What the Long Trail Taught Me

First and foremost it taught me that we all walk for different reasons and our paths are all different lengths. We may all walk the same trail but our experiences will be unique. The trail has things to teach you, but you don’t know what those things are until you’re walking. And those are not the lessons you set out to learn. 

I set off on this journey assuming that I would make it to the end. In fact, there wasn’t a doubt in my mind when I started the trail that I could finish. I had prepared mentally for being alone in the woods, for being away from friends and family for weeks, and having limited access to social media for days on end. I had spent months working on increasing my mileage on trail, had the perfect gear, and understood that I would be living on pre-packaged food for a while. 

There were times when I thought about what I would’ve done differently in preparation for this hike, while I was on the trail, and honestly there’s nothing I would’ve changed. So when I decided to call it quits on day four it wasn’t that I hadn’t been prepared for the trail, it was that the lessons I needed to learn were taught to me in days, not weeks. That my path ended at mile 36 versus 273. The trail gave me everything I needed and to continue would have been pointless.

Day One

I learned about the peace that can only be found by spending hours alone in the wilderness, miles away from society. You let out the deepest, heaviest sigh, and all of the weight of the world melts away as you sit in silence. Being alone doesn’t need to be scary, it can actually be a very powerful and calming experience. 

I realized that although I may fall, over and over again, even into mud pits when trying to gather water for the night, getting frustrated won’t reverse the falling. All you can do is get back up and wipe off your hands and legs the best you can. I learned that even when you wake up to winds gusting and you don’t know if it’s the best weather to go walking, sometimes you don’t have a choice. And those winds don’t seem as bad once you’re out in them because instead of blowing you around they’re just keeping the bugs away. That something that seems scary may actually be a blessing in disguise.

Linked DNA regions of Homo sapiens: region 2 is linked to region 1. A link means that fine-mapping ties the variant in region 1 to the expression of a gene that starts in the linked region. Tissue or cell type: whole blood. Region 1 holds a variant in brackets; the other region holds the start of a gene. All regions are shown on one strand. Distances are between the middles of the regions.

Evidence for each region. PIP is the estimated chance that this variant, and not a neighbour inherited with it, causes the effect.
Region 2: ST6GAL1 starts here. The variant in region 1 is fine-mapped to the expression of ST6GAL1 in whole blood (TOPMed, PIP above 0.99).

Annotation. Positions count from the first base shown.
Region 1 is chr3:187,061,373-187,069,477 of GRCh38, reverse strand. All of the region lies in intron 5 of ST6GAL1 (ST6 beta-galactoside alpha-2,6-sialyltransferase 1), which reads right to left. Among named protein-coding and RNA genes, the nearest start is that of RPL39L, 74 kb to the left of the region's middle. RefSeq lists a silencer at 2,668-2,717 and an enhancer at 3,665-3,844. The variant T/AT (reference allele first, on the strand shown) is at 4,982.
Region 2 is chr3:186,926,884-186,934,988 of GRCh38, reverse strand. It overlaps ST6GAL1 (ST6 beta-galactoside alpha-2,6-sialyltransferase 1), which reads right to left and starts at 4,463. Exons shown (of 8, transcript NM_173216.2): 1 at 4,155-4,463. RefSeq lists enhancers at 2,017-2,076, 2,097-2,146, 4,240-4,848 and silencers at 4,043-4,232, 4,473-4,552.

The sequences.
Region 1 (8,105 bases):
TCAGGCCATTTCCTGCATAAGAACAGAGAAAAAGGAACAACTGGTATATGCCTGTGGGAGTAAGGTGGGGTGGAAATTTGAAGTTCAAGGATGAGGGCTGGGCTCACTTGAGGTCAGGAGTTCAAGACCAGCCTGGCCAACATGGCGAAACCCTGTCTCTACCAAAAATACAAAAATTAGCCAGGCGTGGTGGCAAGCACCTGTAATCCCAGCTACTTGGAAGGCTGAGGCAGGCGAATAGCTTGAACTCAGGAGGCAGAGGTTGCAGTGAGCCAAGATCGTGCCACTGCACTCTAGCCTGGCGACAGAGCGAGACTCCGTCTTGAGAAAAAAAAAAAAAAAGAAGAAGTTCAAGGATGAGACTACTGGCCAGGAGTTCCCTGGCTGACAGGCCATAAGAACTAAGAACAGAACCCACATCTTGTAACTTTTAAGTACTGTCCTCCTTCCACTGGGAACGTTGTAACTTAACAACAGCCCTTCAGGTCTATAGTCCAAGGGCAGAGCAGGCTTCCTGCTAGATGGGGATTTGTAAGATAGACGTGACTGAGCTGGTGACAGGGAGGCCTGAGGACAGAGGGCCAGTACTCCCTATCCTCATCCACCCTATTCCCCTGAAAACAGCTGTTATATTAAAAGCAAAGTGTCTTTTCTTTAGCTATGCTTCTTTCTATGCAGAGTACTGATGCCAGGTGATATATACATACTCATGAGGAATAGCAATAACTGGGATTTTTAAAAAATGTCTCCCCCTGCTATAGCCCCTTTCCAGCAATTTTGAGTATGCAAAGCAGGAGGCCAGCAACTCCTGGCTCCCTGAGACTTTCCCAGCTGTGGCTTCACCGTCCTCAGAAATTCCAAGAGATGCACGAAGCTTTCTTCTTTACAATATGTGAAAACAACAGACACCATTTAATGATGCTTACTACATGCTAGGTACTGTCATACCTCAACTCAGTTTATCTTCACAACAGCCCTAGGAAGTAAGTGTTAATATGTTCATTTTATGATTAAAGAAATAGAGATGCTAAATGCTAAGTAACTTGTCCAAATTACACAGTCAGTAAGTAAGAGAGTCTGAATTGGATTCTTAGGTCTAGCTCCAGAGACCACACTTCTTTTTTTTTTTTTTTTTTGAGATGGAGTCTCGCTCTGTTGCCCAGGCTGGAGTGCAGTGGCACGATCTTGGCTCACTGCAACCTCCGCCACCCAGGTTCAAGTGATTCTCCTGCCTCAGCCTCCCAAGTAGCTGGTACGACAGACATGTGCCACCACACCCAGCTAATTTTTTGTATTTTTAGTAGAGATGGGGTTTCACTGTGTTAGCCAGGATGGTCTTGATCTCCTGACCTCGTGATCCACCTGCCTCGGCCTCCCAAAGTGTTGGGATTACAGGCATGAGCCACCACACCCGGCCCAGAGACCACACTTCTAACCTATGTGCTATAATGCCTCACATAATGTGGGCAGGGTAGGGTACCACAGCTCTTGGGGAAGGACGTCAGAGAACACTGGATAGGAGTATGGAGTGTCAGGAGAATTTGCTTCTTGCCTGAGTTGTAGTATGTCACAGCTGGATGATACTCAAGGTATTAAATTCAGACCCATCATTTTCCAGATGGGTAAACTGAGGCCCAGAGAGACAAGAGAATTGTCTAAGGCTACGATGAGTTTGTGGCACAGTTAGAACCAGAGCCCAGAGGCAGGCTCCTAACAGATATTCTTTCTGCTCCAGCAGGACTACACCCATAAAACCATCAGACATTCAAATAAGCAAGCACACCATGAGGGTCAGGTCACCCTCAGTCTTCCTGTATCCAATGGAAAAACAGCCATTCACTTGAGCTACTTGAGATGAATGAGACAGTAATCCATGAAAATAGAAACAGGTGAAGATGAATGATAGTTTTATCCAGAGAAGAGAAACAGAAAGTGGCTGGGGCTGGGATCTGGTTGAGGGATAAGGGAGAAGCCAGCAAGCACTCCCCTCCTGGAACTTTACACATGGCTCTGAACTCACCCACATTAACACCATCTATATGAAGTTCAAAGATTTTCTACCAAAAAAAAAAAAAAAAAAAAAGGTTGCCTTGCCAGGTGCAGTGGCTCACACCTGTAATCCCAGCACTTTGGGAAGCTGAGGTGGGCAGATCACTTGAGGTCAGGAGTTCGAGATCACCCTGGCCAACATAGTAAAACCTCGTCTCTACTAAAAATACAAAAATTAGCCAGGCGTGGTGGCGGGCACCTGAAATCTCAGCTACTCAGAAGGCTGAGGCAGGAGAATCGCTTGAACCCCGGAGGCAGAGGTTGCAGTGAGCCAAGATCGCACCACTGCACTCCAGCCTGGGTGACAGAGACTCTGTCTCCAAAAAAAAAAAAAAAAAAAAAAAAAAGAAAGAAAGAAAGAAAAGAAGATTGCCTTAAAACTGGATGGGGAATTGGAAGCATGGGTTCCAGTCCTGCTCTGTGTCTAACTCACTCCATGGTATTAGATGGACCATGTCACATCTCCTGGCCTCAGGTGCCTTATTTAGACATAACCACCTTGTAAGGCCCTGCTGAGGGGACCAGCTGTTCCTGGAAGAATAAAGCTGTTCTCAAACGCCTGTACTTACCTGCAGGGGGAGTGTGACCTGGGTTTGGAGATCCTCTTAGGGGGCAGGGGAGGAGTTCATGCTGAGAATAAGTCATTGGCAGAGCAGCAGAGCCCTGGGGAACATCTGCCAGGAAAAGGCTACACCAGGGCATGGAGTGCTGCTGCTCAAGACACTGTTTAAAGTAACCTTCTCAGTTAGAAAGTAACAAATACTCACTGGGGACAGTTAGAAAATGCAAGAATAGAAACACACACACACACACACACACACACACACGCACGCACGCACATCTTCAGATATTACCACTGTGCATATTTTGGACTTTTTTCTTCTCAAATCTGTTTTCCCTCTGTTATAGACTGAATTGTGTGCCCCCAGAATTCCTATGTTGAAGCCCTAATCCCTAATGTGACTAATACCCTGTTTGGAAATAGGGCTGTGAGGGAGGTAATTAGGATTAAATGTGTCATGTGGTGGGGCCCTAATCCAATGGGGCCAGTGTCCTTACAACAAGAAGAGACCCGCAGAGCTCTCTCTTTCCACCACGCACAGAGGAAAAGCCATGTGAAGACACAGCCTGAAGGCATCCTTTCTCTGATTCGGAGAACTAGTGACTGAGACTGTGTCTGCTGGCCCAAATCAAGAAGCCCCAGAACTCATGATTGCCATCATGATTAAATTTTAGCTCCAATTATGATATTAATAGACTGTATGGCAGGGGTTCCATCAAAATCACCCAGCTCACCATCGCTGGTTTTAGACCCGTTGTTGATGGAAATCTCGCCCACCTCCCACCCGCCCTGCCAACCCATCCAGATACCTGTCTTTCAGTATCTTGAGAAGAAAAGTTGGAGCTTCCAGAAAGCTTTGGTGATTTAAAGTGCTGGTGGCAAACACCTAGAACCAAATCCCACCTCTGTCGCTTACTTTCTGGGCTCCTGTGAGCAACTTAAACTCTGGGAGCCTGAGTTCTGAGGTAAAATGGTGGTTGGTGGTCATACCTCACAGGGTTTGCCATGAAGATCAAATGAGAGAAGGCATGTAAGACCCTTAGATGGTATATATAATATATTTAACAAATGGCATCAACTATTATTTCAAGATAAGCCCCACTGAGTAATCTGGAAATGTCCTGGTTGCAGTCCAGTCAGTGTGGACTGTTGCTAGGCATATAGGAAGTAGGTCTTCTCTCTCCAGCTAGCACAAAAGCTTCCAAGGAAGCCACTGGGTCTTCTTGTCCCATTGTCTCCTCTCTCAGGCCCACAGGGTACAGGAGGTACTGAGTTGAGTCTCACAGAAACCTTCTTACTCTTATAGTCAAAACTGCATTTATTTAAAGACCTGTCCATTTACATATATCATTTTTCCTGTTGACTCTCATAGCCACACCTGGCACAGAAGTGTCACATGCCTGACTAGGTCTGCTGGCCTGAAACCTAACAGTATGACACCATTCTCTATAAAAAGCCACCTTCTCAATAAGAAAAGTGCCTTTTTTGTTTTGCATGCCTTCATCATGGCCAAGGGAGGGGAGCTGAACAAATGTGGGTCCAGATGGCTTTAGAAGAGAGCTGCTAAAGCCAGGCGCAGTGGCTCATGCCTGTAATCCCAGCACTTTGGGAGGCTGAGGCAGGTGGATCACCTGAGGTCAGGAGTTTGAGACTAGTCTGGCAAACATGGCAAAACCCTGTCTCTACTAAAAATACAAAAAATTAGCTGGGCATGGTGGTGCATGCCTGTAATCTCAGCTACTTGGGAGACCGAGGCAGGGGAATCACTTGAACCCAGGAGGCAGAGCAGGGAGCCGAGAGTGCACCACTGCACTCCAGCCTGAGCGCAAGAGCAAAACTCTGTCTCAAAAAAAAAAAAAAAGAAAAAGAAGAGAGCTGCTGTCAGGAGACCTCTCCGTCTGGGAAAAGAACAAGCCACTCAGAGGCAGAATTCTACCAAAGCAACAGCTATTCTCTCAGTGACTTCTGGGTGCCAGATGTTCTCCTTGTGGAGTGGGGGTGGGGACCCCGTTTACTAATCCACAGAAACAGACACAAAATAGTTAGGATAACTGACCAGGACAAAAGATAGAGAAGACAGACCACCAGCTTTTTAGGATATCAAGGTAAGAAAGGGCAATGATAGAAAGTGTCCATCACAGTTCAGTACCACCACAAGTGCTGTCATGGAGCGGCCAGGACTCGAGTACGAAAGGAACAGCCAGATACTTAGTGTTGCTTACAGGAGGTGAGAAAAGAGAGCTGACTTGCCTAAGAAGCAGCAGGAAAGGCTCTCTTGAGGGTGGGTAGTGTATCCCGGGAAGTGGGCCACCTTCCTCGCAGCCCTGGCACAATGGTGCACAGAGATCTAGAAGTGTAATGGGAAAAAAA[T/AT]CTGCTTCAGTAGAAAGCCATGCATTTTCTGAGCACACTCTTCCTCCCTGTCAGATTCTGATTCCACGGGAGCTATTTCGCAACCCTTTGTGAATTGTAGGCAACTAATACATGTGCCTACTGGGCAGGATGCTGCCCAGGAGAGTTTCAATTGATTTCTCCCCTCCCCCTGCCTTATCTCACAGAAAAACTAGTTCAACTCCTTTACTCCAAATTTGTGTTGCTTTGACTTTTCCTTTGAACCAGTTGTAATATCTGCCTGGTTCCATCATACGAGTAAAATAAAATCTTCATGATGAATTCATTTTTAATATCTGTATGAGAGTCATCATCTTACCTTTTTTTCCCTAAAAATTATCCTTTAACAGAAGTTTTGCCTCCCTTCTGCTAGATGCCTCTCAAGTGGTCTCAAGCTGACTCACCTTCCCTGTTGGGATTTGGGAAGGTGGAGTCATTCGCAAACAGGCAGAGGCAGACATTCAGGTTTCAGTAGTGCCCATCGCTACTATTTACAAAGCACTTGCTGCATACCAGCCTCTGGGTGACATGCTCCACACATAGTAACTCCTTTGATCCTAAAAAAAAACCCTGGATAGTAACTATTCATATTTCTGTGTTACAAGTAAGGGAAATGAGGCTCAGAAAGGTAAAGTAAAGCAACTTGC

I learned the simplest things are the ones that bring the most joy. Water when you are thirsty and have spent the last five miles over mountains praying for a stream. Then finally getting to a stream with viable water and feeling complete and insurmountable joy rush through you as you fill your bottles with clear, flowing gold. And you swear it doesn’t get any better than this. It can’t possibly be any better than this, and you’ll smile.

Day Two

Everything will hurt, you will want to stop, so bad, but you can’t. You can’t stop here. You have to push on because the shelter is on the other side of that steep hill that you just climbed back down swearing that it couldn’t possibly be the trail. But it is. So climb back up it and over the other side. Cry if you have to, pray, repeat “never again” over and over as you push your way up the sixth mountain of the day, but you can’t stop here because the shelter’s on the other side. 

And when you get to the other side of that mountain you swore you couldn’t climb, the trail won’t be easier. You’ll have to keep pushing through mud and stream-covered trails, for over two more miles, until you finally, finally stumble into the shelter. And everything will be all better instantly. It will all seem so much less difficult from inside the shelter, with food in your belly and someone to chat with. That the simplicity of food, water, and warmth can bring peace and make even the toughest of days end with a smile.

Day Three

I learned the need to slow down. To stop and look around, take a picture or two, or three. That there is so much beauty all around us if we only took the time to stop and see. That short days are some of the best days, friendships can form in a matter of minutes with like-minded people, and that there may not be a better sound than that of the wind blowing through the leaves. I learned that things don’t stay easy for long, and if the trail was flat for more than a half-mile, then you’re bound to be coming up to a climb. That the flat parts are made sweeter and are more appreciated because of the mountains in between.